Order of Saint Francis

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This article is about an American Anglican dispersed religious community. For the other Anglican Orders, see Franciscan orders in the Anglican Communion. For the Roman Catholic Orders, see Franciscan. For the Lutheran Orders, see Franciscan orders in Lutheranism.

The Order of Saint Francis (OSF) is a contemporary religious order in the Franciscan tradition, admitting members of the Anglican church (and churches in full communion). The Order of Saint Francis is an Apostolic religious order. Rather than living in an enclosed communal setting, OSF Brothers live independently in different parts of the world, with ministries based on the needs of their local communities. Members are baptized men who have been confirmed within the Anglican Communion, and who voluntarily commit to live by a set of professed vows for a term of years or for life. In 2004, Br. Nicholas Kis received permission from the Bishop of the Episcopal Diocese of Olympia, Washington to establish the order. The Order of Saint Francis is a dispersed order, which welcomes men with dual vocations (clergy as well as lay). Brothers may also be married or single and can be found in the United States, United Kingdom and Australia.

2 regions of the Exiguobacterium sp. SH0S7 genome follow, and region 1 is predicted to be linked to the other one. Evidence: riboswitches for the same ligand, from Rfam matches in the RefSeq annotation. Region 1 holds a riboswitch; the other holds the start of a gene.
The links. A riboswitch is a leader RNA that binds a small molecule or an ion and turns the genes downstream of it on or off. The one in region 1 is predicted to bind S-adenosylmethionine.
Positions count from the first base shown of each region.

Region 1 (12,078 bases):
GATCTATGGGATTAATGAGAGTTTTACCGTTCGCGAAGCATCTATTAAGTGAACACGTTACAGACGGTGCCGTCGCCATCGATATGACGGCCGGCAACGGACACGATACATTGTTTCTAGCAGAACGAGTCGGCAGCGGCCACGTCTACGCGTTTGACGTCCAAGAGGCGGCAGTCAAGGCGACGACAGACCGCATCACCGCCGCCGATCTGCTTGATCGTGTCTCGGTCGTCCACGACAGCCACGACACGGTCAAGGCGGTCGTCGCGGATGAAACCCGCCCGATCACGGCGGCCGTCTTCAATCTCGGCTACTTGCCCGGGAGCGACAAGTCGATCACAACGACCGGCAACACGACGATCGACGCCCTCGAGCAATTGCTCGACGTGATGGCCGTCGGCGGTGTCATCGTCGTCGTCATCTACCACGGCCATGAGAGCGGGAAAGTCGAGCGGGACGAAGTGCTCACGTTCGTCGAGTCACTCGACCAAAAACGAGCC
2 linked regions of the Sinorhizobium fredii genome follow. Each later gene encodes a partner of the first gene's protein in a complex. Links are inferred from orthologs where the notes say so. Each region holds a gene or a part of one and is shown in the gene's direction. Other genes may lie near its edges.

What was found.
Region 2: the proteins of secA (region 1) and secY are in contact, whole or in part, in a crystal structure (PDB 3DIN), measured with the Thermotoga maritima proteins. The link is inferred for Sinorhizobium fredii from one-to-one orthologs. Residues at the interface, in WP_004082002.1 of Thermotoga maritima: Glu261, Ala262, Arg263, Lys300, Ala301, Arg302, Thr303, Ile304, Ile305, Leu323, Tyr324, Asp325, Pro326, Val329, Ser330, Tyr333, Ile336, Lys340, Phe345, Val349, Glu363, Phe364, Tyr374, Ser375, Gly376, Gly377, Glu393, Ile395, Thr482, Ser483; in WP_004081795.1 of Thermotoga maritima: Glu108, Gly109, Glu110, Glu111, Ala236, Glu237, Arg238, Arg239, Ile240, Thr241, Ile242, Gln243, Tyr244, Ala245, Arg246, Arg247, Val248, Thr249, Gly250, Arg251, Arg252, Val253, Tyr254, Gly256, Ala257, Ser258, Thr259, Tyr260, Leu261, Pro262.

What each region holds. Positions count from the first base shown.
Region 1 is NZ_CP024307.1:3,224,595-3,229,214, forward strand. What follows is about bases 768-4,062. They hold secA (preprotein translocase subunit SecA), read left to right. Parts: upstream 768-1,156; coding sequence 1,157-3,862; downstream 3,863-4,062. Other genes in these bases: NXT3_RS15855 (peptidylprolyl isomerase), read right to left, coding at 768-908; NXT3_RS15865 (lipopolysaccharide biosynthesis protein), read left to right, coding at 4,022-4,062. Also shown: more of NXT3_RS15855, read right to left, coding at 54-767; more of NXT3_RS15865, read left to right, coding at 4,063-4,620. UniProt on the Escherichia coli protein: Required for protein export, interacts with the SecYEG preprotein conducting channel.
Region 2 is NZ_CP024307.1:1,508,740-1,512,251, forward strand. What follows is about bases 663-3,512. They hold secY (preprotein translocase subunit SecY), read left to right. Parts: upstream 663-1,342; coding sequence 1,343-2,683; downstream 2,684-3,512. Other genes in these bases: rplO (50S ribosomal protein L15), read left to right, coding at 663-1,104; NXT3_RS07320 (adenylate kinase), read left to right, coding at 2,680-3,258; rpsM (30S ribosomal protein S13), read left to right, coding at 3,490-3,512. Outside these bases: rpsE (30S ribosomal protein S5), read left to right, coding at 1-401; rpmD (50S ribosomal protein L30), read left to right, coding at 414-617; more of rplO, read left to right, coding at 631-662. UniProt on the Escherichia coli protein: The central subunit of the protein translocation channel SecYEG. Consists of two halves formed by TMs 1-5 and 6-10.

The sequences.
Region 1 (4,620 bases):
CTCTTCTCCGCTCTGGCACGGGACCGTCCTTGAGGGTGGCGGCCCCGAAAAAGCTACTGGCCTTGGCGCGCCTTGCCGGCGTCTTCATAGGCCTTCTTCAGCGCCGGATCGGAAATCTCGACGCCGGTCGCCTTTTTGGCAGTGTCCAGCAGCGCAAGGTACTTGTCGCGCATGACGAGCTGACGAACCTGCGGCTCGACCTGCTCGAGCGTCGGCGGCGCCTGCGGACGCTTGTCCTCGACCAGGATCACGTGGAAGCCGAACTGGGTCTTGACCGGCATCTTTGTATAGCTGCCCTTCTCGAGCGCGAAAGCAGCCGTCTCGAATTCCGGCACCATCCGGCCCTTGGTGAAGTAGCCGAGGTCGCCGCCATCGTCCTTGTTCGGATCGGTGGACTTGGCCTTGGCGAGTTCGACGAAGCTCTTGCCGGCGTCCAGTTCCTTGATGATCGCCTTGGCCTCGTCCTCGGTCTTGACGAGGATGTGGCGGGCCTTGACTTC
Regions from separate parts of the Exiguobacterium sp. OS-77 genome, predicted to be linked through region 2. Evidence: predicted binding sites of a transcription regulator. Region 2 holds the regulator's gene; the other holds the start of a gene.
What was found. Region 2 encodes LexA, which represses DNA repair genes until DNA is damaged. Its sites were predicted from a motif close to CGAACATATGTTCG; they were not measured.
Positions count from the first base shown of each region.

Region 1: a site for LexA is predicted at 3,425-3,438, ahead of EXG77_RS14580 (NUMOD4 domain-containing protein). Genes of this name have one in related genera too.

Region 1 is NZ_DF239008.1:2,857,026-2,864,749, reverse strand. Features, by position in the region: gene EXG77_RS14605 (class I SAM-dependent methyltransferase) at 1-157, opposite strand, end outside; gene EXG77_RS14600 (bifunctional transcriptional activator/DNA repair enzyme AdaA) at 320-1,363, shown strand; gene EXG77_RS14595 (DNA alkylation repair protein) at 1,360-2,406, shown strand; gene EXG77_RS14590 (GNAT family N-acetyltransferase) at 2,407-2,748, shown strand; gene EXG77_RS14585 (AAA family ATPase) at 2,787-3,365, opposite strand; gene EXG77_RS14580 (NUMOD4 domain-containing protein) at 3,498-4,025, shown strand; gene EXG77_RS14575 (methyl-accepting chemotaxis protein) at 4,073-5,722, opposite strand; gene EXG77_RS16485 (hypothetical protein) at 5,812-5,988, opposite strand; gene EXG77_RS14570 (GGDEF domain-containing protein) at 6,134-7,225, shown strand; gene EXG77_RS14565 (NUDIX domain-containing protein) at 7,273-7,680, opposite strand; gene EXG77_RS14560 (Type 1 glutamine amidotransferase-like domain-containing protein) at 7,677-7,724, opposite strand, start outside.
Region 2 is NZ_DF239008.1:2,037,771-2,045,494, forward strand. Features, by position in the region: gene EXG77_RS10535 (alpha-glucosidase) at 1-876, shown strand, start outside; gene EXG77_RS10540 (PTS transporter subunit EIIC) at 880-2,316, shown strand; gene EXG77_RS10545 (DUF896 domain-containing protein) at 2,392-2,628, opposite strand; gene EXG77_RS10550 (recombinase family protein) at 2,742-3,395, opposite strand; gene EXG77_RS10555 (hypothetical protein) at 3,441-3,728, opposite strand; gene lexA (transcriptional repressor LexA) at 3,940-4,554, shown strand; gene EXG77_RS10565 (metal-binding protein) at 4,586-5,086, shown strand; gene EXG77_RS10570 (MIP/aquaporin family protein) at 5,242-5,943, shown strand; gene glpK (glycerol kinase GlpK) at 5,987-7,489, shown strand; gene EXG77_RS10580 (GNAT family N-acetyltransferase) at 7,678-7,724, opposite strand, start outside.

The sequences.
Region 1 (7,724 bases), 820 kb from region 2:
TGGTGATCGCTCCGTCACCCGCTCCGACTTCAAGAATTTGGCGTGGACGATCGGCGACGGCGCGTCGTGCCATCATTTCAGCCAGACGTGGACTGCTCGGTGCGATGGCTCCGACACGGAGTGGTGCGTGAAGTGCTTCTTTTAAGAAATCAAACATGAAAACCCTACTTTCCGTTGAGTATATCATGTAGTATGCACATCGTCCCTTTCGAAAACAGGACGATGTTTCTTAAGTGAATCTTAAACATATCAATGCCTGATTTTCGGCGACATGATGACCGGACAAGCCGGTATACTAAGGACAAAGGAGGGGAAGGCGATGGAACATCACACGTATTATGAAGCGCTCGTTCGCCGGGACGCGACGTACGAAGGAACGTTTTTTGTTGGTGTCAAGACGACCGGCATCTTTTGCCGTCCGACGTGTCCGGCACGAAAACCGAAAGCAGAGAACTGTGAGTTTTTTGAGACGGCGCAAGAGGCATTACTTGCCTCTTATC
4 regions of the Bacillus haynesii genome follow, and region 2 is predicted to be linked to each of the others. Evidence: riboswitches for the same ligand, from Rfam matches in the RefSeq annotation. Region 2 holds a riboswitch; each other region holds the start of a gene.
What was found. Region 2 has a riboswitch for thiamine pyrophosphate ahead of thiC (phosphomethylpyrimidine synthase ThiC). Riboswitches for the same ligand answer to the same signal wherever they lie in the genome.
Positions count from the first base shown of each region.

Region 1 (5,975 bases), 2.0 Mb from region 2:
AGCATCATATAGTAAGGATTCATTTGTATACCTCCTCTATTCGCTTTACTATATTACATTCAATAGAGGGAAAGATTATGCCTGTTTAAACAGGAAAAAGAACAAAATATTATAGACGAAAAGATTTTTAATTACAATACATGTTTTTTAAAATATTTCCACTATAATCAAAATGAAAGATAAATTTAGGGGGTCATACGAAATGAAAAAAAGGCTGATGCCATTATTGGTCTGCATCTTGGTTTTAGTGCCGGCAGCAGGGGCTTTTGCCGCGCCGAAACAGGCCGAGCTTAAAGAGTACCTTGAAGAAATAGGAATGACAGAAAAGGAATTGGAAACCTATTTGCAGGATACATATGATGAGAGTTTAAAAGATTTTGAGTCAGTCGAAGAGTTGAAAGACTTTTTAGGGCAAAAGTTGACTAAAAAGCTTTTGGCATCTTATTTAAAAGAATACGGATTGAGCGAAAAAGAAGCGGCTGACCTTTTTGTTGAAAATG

Official status[1][edit]

The Bishop of Episcopal Diocese of Olympia, Washington is the Bishop Visitor of the Order. The Order has resolved not to seek recognition at the present time from the broader church.[2]

Interpretation of vows[3][edit]

Unique among First Order Anglican Franciscans, married men may be admitted to membership of the Order of Saint Francis. This has necessitated changes to the traditional vows, particularly those of chastity and poverty. The vows are still taken, but with a broader interpretation.[4] The admission of married men would be problematic to official recognition as an Anglican religious order in some Provinces.

References[edit]

  1. ^ "Order of Saint Francis". Order of Saint Francis. Retrieved 2016-06-23. 
  2. ^ See "Is your Order seeking canonical recognition by the Episcopal Church?" in this" FAQ list.
  3. ^ "Order of Saint Francis". Order of Saint Francis. Retrieved 2016-06-23. 
  4. ^ The Order's understanding of vows is explained here.

External links[edit]